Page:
There’s a palpable and unsubtle wave of “Mad Men”-era boys’ club vibe that hits you as soon as you walk through the door, thanks to the restaurant’s high ceilings, a stunning and almost broodingly dark décor and the faint scent of cigar smoke wafting down from the upstairs lounge. (Personally, we’d like to see that lounge inundated with power lesbians sometime in the near future, just to balance things out.)
Under the right circumstances, the place could be trés romantique. Or it could be the perfect place to say: “I’ve got money and a nice car ... Now I need bourbon!”
Either way, it’s not a bad place to be.
Appetizers at Reserve for the most part were of the quality one would expect at an upscale steakhouse, both in concept and execution. The fried calamari ($16) were especially light and crispy. The oysters Rockefeller ($16), a house favorite, were perfectly classic as well. The green asparagus soup ($7) was bright and flavorful (this coming from someone who normally doesn’t dig asparagus), but needed a pinch of salt to really bring it home.
On the other hand, the fried oysters ($16) were a bit of a letdown. Maybe our expectations were too high, but the oysters were under-seasoned — the herb remoulade on top had to do all the heavy lifting — and could have benefited from an extra 30 seconds in the fryer.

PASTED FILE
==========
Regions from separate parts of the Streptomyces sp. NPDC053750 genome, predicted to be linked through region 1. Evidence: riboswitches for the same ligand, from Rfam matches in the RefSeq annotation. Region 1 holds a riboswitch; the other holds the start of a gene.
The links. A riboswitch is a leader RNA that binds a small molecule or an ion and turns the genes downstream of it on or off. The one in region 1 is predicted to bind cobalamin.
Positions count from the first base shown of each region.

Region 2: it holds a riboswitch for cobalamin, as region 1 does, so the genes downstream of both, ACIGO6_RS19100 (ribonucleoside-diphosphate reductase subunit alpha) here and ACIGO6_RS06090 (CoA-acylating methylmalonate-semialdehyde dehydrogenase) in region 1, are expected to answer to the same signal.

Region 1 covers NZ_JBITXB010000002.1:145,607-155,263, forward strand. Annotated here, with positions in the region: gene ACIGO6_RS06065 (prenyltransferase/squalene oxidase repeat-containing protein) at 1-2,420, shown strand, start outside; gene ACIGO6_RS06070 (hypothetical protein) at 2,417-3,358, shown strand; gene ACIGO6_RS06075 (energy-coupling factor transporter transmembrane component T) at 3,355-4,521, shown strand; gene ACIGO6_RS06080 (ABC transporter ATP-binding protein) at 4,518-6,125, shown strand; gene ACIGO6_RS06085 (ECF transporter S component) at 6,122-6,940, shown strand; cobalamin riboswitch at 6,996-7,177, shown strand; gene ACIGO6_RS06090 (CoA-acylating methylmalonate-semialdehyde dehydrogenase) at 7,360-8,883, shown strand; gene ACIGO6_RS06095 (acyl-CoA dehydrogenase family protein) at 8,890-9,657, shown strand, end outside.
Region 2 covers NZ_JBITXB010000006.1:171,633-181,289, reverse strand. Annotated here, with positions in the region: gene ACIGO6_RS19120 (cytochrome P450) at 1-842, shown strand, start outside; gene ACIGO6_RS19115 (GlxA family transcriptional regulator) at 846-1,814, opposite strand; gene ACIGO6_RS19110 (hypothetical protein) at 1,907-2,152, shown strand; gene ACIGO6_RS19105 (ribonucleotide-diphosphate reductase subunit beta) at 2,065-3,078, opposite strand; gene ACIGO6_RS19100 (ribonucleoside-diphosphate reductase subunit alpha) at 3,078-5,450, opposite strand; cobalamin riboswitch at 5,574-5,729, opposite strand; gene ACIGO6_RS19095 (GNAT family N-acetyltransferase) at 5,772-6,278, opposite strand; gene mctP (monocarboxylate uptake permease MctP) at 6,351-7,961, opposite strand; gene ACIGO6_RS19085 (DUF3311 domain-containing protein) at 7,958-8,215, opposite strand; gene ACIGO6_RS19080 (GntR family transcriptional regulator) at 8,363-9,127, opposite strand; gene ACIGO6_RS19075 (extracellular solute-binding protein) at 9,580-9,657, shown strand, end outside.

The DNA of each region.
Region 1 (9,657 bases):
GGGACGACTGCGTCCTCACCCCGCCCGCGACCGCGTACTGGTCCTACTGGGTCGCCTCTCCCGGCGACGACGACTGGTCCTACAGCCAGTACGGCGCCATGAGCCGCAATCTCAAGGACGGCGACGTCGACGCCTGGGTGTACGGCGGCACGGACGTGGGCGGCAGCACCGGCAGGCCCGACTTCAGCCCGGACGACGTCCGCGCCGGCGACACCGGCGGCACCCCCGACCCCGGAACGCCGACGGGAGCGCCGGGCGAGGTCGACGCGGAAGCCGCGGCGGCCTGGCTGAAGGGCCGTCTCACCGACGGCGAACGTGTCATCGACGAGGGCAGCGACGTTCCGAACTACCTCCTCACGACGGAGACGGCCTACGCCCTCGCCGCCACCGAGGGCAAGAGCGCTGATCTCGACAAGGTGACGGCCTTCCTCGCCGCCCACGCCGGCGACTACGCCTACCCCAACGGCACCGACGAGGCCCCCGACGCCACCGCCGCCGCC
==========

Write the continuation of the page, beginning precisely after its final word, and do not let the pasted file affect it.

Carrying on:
Lately, we’ve found that a lot of restaurants deliver most of their wow factor in the appetizer portion of the menu, but here it was the entrées that were total knockouts.
Remember that scene in “The Matrix” when Cipher was selling out Neo and Morpheus to the agents, all the while eating a steak? That’s how good Reserve’s certified angus beef filet mignon ($38) was: We’d gladly sell out our friends and/or coworkers to the enemy for one of these perfectly executed juicy and flavorful portions of beef. We can’t remember the last time we enjoyed a steak so much sans any kind of decadent sauce.
The biggest and most pleasant shocker of the evening came when we found out that Reserve is just as excellent in the world of fish. The grilled yellow-fin tuna steak ($28) was perfectly done and pleasantly thick, resting on the best bed of creamy risotto we’ve had in recent memory. The striped bass ($27) had a nice crispy skin and an amazing citrus relish.
Oh my. While we’re no strangers to good food and high-end adult beverages, Reserve really made us want to start wearing suits and get better-paying jobs.
Larry Nichols can be reached at firstname.lastname@example.org.